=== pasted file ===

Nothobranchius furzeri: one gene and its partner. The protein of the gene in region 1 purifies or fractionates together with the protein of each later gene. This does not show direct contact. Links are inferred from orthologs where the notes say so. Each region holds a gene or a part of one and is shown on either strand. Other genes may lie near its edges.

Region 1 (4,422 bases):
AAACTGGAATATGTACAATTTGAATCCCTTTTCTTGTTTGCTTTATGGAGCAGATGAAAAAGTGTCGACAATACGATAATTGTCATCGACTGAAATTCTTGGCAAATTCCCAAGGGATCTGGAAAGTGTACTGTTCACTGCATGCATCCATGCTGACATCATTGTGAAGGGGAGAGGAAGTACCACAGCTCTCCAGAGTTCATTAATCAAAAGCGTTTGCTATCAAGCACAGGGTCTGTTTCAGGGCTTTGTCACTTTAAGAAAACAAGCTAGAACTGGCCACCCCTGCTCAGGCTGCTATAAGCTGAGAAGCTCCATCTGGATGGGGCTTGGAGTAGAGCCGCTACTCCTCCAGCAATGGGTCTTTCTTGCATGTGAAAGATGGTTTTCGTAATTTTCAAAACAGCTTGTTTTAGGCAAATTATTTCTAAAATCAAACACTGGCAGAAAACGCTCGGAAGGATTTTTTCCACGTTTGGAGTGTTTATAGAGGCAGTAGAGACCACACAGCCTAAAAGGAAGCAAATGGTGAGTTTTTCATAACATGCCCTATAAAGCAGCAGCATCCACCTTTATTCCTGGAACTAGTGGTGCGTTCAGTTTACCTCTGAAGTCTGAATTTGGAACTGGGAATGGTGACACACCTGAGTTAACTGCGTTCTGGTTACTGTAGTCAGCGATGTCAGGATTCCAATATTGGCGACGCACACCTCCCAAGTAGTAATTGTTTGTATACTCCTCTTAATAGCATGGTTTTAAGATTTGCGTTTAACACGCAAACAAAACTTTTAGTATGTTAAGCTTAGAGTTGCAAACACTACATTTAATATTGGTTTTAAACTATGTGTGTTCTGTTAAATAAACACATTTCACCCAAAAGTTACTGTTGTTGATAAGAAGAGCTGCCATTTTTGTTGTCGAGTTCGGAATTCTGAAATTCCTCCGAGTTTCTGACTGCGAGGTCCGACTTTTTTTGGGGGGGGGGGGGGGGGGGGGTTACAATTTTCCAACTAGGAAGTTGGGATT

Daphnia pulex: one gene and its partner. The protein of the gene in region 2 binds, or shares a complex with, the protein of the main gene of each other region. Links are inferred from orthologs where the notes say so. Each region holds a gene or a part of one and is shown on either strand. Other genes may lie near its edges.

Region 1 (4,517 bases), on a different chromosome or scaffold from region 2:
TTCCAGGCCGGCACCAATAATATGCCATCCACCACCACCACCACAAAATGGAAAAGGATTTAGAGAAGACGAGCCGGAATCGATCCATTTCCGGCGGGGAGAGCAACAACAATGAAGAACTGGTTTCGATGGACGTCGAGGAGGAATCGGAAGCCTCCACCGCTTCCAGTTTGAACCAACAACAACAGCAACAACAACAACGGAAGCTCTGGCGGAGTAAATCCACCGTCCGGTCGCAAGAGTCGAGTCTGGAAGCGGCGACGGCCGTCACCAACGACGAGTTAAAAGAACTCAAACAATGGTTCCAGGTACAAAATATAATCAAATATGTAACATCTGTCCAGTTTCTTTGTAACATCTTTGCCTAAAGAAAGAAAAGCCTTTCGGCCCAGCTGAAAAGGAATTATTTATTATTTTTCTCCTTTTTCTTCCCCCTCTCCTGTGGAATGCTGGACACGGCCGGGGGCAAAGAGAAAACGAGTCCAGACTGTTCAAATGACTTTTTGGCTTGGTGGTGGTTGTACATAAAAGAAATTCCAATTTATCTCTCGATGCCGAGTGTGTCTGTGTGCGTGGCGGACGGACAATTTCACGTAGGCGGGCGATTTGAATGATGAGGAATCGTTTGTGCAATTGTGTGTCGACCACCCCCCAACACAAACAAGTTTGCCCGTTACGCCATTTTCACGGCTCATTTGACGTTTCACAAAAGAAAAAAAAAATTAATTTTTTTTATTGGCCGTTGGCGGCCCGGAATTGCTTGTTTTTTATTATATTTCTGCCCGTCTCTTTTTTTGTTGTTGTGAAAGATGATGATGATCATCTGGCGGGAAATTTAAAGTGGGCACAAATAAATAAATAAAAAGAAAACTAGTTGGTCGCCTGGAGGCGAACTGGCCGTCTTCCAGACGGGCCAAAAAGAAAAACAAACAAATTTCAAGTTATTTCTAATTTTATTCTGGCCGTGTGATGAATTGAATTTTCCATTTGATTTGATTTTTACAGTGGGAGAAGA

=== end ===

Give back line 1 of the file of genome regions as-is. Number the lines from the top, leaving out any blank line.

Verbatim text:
Nothobranchius furzeri: one gene and its partner. The protein of the gene in region 1 purifies or fractionates together with the protein of each later gene. This does not show direct contact. Links are inferred from orthologs where the notes say so. Each region holds a gene or a part of one and is shown on either strand. Other genes may lie near its edges.